And related to that, do you think the Taliban effort, given what we've seen from the reports about people staying in body armor and this temporary stand-down on partnering, is the Taliban succeeding in driving a wedge between the ANSF and the -- and ISAF?
GEN. DEMPSEY: As for what percentage of the insider threat is related to infiltration or radicalization, I mean, it's really -- it's really difficult to determine. Generally speaking we lose access to these individuals either because they're killed or they escape.
I'm sure a certain percentage of it is. And we're treating it, I mean, in order to address it you've got to treat it as -- as a threat. So we continue -- General Allen's got a team that after every one of these things goes to the site and then does the forensics, if you will, to try to make that determination. And then we -- based on what we learn, we -- we adapt.
I didn't go there to order General Allen to do anything. I went there to get his assessment of the situation and get a sense for whether our campaign objectives were still valid; whether our campaign plan was -- was still on track. And I came back -- again, I've said this publicly, you know, we are -- we are committed, resolved to those objectives as outlined in Lisbon and then reinforced in Chicago.
But I think anybody that thinks it will be a straight line between here and there is probably not thinking about it the right way. And I have great confidence and trust, as the secretary does, in General Allen and those on the ground to make the adaptations necessary to achieve those objectives.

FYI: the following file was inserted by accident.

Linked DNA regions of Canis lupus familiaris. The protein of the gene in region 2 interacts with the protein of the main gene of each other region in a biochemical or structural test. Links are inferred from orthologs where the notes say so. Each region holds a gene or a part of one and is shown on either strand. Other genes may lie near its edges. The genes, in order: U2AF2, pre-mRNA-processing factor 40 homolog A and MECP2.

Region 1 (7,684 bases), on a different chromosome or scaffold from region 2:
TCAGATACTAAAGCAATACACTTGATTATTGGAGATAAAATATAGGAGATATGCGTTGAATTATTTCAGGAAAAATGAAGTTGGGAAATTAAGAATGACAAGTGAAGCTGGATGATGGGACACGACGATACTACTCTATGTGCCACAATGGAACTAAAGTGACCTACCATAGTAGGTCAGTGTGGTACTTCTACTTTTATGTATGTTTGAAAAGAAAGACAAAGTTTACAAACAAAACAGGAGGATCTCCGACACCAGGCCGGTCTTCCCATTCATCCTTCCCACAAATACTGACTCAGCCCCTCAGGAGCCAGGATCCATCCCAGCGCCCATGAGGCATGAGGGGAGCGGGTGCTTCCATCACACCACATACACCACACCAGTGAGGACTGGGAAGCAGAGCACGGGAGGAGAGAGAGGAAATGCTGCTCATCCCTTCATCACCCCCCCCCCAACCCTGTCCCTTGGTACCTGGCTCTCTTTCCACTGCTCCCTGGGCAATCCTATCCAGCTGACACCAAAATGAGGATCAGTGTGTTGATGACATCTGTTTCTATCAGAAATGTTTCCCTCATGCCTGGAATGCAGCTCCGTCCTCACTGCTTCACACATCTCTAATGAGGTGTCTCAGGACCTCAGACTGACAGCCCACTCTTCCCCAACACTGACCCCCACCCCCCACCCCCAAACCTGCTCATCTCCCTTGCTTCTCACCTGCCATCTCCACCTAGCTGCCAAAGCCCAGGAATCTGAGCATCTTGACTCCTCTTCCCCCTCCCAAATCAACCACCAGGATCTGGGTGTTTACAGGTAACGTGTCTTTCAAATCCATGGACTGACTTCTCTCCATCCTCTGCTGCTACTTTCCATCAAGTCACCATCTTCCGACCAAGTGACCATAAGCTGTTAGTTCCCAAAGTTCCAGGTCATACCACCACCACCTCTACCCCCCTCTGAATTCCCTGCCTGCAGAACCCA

Q: I have a couple of different questions for General Dempsey. August 30th in London you said you didn't want to be complicit in a unilateral Israeli attack on Iran. You're a wordsmith so you use your words carefully. "Complicit" normally implies an accomplice or partner in a questionable act or crime. So I wanted you to elaborate -- explain that if you could.
Then a separate one from the secretary.
GEN. DEMPSEY: Yeah, sure. Yeah, the Oxford English Dictionary.
Yeah, you know, I think we've all questioned -- many of us have questioned whether the timing was necessarily -- the timing is necessarily right. I think the path we're on to convince Iran to forego its desire for a nuclear weapon, if they -- you know, you've heard us say we're not sure they've even made that decision.
So, yeah, "questionable" is -- is the sense of the word in which I used it. But the context is important because I was asked the question about why I wasn't doing more to protect our forces in the gulf in the event that Israel made a decision. And my answer was really intended to portray that I don't feel like I have any place in trying to affect the sovereign decisions of any nation, including our closest partners. So that -- there was a context gap there.
Q: Mr. Secretary, last week the deputy program manager of the Joint Strike Fighter, the largest program in Pentagon history, said the relationship with Lockheed, the number one contractor, is the worst he's ever seen. This is 11 years into a program that's $75 billion has been spent to date.
At your level, do you agree with that assessment? And how could that happen, relations are so bad with the number one contractor on the number one program in the Pentagon's inventory?
SEC. PANETTA: Well, you know, I -- I don't know that I would portray it in those terms. I think it's -- these are difficult negotiations, as they always are when you're dealing with, you know, with the amount of money and the complexity that's involved with -- with the Joint Strike Fighter.
And so there are tough negotiations going on. But I -- I'm confident that both parties, as we know from -- from just the nature of these kinds of negotiations -- that both parties are going to ultimately reach a solution here. I -- I'm not -- I'm not convinced that this has reached a point where, you know, we've -- we've dead- ended in terms of our ability to find a way out.
I think both of us understand that the Joint Strike Fighter is important. It's important to our security. It's important to the companies that are involved here. And I think ultimately it will be resolved.